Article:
Foley Police Alert the Public About Facebook Scam Involving Fake Gold Sales.

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Foley, Alabama – In a recent turn of events, the Foley Police Department has taken swift action to inform the public about an arrest made on October 26, 2023, in response to concerns that more individuals may have fallen victim to a deceptive Facebook-based gold scam.

Dylan Thomas Jemison, a 20-year-old resident of Sylacauga, Alabama, is now facing one count of theft by deception. Jemison’s alleged fraudulent activities revolve around the sale of counterfeit 1-ounce gold bars to a local resident, who parted with a substantial amount of money for what they believed to be genuine gold. These fake gold bars, cunningly promoted by Jemison on Facebook Marketplace, bear the deceptive appearance and packaging of real gold, even managing to pass the scrutiny of authenticity tests employed by many experienced individuals. However, the arrest of Jemison revealed the extent of the deception, as he was found in possession of numerous additional counterfeit gold pieces, hinting at the possibility that he had defrauded others through his illicit scheme.

If you are one of those who have purchased “gold” from Dylan Jemison or anything bearing a resemblance to the images displayed, it is imperative that you take immediate action to have these items authenticated. Furthermore, if you suspect that you may have fallen prey to fake gold sales, whether from Jemison or any other seller, the Foley Police Department strongly urges you to promptly report the incident to your local authorities. The Foley Police Department is determined to protect the public from falling victim to scams of this nature and is actively seeking out additional potential victims of the alleged scammer.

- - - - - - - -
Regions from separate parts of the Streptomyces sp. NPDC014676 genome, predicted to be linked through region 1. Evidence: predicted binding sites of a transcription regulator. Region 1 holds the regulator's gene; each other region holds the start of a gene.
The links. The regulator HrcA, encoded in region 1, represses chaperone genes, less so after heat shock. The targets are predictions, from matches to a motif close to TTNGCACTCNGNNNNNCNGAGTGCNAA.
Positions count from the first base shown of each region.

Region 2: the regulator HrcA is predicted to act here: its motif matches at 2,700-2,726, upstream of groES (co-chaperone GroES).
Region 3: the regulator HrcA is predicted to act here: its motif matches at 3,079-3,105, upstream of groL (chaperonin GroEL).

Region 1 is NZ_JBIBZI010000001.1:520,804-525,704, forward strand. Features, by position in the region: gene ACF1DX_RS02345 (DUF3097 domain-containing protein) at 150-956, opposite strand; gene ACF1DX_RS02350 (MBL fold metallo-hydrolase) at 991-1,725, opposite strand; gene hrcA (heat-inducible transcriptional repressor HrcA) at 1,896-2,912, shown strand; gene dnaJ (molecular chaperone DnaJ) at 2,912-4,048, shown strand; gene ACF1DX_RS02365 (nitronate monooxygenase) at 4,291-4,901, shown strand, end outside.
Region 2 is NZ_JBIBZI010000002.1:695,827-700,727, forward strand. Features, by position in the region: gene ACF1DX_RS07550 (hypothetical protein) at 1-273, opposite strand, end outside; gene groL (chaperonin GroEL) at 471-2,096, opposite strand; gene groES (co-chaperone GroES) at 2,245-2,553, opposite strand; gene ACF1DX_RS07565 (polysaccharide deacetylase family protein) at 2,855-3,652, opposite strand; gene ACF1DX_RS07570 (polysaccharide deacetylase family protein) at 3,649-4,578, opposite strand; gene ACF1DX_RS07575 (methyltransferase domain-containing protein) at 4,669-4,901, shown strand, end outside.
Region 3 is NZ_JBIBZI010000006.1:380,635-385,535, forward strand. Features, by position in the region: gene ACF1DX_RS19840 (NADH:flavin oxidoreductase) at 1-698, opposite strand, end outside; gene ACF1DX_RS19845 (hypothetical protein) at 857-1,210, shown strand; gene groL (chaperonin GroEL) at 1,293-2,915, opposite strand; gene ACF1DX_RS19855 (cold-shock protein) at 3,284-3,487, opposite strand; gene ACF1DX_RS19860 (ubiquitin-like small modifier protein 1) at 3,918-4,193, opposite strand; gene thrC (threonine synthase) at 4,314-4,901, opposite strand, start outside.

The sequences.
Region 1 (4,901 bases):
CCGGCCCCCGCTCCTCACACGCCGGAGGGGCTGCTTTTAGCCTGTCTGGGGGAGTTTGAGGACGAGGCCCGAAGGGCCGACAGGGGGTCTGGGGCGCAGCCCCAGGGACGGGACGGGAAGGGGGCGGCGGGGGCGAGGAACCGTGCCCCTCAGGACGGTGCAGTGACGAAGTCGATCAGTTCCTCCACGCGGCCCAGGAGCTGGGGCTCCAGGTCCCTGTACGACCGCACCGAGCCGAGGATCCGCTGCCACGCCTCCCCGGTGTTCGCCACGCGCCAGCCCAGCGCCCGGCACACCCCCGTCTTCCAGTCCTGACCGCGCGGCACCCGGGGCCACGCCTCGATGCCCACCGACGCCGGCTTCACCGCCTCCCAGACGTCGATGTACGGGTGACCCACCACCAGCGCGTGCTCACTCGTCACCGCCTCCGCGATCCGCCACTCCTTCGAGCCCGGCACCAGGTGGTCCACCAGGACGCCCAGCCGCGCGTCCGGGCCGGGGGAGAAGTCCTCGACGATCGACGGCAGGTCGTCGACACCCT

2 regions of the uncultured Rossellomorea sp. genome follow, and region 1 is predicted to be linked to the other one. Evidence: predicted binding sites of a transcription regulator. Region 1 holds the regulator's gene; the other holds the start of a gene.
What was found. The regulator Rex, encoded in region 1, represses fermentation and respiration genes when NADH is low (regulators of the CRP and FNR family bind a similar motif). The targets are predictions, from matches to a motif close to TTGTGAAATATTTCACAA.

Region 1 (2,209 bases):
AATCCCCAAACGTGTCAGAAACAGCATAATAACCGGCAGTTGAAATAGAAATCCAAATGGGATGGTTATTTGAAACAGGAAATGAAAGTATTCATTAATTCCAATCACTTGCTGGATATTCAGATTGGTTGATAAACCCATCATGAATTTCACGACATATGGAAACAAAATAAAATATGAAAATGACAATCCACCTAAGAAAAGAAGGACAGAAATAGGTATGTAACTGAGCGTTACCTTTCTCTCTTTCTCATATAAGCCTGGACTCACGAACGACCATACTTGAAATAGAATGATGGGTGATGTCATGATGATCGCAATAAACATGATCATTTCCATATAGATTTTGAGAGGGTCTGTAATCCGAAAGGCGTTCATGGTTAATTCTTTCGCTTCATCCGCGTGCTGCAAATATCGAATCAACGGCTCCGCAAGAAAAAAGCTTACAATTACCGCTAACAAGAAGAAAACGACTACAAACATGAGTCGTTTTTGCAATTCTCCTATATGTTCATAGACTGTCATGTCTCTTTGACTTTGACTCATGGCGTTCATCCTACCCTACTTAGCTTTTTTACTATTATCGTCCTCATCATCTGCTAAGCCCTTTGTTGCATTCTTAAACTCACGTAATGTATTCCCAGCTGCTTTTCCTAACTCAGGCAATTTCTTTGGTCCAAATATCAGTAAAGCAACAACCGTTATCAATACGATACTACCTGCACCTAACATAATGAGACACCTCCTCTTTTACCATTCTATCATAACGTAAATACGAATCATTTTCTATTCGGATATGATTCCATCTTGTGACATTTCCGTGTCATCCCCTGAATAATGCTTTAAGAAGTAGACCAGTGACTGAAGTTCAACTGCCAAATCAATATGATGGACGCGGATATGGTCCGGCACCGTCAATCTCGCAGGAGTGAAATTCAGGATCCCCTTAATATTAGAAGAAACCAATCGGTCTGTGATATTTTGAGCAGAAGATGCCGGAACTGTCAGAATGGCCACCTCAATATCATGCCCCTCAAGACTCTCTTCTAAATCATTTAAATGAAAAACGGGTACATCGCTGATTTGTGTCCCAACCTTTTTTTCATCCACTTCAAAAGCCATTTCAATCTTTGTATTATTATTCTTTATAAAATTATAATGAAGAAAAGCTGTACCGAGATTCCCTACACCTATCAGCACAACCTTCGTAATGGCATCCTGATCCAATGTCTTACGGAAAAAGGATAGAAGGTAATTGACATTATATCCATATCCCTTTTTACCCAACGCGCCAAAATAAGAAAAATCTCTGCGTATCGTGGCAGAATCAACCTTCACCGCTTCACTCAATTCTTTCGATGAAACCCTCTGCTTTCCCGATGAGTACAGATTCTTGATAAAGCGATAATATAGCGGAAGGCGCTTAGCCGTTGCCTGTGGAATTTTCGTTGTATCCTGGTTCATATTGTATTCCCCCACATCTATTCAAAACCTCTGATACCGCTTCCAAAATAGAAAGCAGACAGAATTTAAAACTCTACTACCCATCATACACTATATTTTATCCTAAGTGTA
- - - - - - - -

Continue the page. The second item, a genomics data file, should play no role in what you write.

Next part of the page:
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2 responses to “Foley Police Alert the Public About Facebook Scam Involving Fake Gold Sales.”

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  1. sonny

    A couple of months ago, my friend and I were at an outlet mall in Denver, Colorado. We had just parked when a family in a black SUV, claiming to be from Dubai, approached us in a bit of a pickle. They said they had lost their wallet, passports, and had no ID. The driver, who was sporting a bunch of gold jewelry, asked if we could give them $500 in exchange for his bling so they could afford a motel.
    My friend felt sympathetic and handed them $20, but they kept pushing for more and even wanted to take us to an ATM. That’s when we decided to make a quick exit and leave the situation behind.

    1. Alexandre Laurent

      There were several signs that this situation was likely a scam. First off, it’s a common scam, and the jewelry they were offering was clearly fake. Additionally, the idea of selling valuable jewelry at a significant loss just to afford a motel didn’t make sense.
      Their claim of being from Dubai, a city known for its affluence, was a clear attempt to manipulate our perception. Requesting $500 in cash from one person seemed excessive and played on the victim’s potential greed.
      In reality, credit card companies like Amex offer emergency hotel arrangements and guarantees for those who’ve lost everything. Family or friends could also wire money in a genuine emergency, and contacting their country’s embassy should have been the logical course of action.




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